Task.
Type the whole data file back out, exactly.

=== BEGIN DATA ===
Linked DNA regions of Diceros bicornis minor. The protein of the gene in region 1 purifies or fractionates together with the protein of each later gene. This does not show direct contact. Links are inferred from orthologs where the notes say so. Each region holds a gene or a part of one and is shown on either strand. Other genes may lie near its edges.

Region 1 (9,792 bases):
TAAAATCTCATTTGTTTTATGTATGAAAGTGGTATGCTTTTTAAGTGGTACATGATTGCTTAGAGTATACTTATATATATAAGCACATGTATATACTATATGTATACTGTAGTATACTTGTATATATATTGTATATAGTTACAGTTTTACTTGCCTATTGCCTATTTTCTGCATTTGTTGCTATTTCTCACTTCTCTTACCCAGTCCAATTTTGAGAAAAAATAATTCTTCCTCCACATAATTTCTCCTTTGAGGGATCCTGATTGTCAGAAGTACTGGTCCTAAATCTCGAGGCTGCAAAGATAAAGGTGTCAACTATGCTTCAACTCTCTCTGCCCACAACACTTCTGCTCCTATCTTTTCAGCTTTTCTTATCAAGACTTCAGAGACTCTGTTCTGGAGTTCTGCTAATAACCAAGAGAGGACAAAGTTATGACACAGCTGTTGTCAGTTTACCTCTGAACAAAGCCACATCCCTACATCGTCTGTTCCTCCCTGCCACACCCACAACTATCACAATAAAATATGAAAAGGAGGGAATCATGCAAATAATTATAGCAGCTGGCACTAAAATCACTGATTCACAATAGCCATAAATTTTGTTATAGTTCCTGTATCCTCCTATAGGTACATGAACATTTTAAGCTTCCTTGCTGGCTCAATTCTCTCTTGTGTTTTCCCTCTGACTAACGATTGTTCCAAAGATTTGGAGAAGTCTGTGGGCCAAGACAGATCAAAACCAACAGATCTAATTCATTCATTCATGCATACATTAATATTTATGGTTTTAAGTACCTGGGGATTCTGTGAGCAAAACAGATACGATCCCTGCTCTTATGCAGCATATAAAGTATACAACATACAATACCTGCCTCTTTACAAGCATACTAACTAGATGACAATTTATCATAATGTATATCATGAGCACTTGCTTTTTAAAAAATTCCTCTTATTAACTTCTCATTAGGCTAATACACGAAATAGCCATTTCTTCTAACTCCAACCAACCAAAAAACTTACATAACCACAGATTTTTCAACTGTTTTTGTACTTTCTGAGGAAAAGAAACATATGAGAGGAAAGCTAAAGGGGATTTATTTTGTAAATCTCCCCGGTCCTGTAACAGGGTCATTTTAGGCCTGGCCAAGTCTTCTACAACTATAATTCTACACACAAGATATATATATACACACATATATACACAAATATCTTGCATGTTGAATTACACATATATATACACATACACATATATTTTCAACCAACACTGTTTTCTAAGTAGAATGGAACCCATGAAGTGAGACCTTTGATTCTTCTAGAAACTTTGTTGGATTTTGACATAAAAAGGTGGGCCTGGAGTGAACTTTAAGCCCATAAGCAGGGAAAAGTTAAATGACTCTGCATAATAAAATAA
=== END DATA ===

Linked DNA regions of Diceros bicornis minor. The protein of the gene in region 1 purifies or fractionates together with the protein of each later gene. This does not show direct contact. Links are inferred from orthologs where the notes say so. Each region holds a gene or a part of one and is shown on either strand. Other genes may lie near its edges.

Region 1 (9,792 bases):
TAAAATCTCATTTGTTTTATGTATGAAAGTGGTATGCTTTTTAAGTGGTACATGATTGCTTAGAGTATACTTATATATATAAGCACATGTATATACTATATGTATACTGTAGTATACTTGTATATATATTGTATATAGTTACAGTTTTACTTGCCTATTGCCTATTTTCTGCATTTGTTGCTATTTCTCACTTCTCTTACCCAGTCCAATTTTGAGAAAAAATAATTCTTCCTCCACATAATTTCTCCTTTGAGGGATCCTGATTGTCAGAAGTACTGGTCCTAAATCTCGAGGCTGCAAAGATAAAGGTGTCAACTATGCTTCAACTCTCTCTGCCCACAACACTTCTGCTCCTATCTTTTCAGCTTTTCTTATCAAGACTTCAGAGACTCTGTTCTGGAGTTCTGCTAATAACCAAGAGAGGACAAAGTTATGACACAGCTGTTGTCAGTTTACCTCTGAACAAAGCCACATCCCTACATCGTCTGTTCCTCCCTGCCACACCCACAACTATCACAATAAAATATGAAAAGGAGGGAATCATGCAAATAATTATAGCAGCTGGCACTAAAATCACTGATTCACAATAGCCATAAATTTTGTTATAGTTCCTGTATCCTCCTATAGGTACATGAACATTTTAAGCTTCCTTGCTGGCTCAATTCTCTCTTGTGTTTTCCCTCTGACTAACGATTGTTCCAAAGATTTGGAGAAGTCTGTGGGCCAAGACAGATCAAAACCAACAGATCTAATTCATTCATTCATGCATACATTAATATTTATGGTTTTAAGTACCTGGGGATTCTGTGAGCAAAACAGATACGATCCCTGCTCTTATGCAGCATATAAAGTATACAACATACAATACCTGCCTCTTTACAAGCATACTAACTAGATGACAATTTATCATAATGTATATCATGAGCACTTGCTTTTTAAAAAATTCCTCTTATTAACTTCTCATTAGGCTAATACACGAAATAGCCATTTCTTCTAACTCCAACCAACCAAAAAACTTACATAACCACAGATTTTTCAACTGTTTTTGTACTTTCTGAGGAAAAGAAACATATGAGAGGAAAGCTAAAGGGGATTTATTTTGTAAATCTCCCCGGTCCTGTAACAGGGTCATTTTAGGCCTGGCCAAGTCTTCTACAACTATAATTCTACACACAAGATATATATATACACACATATATACACAAATATCTTGCATGTTGAATTACACATATATATACACATACACATATATTTTCAACCAACACTGTTTTCTAAGTAGAATGGAACCCATGAAGTGAGACCTTTGATTCTTCTAGAAACTTTGTTGGATTTTGACATAAAAAGGTGGGCCTGGAGTGAACTTTAAGCCCATAAGCAGGGAAAAGTTAAATGACTCTGCATAATAAAATAA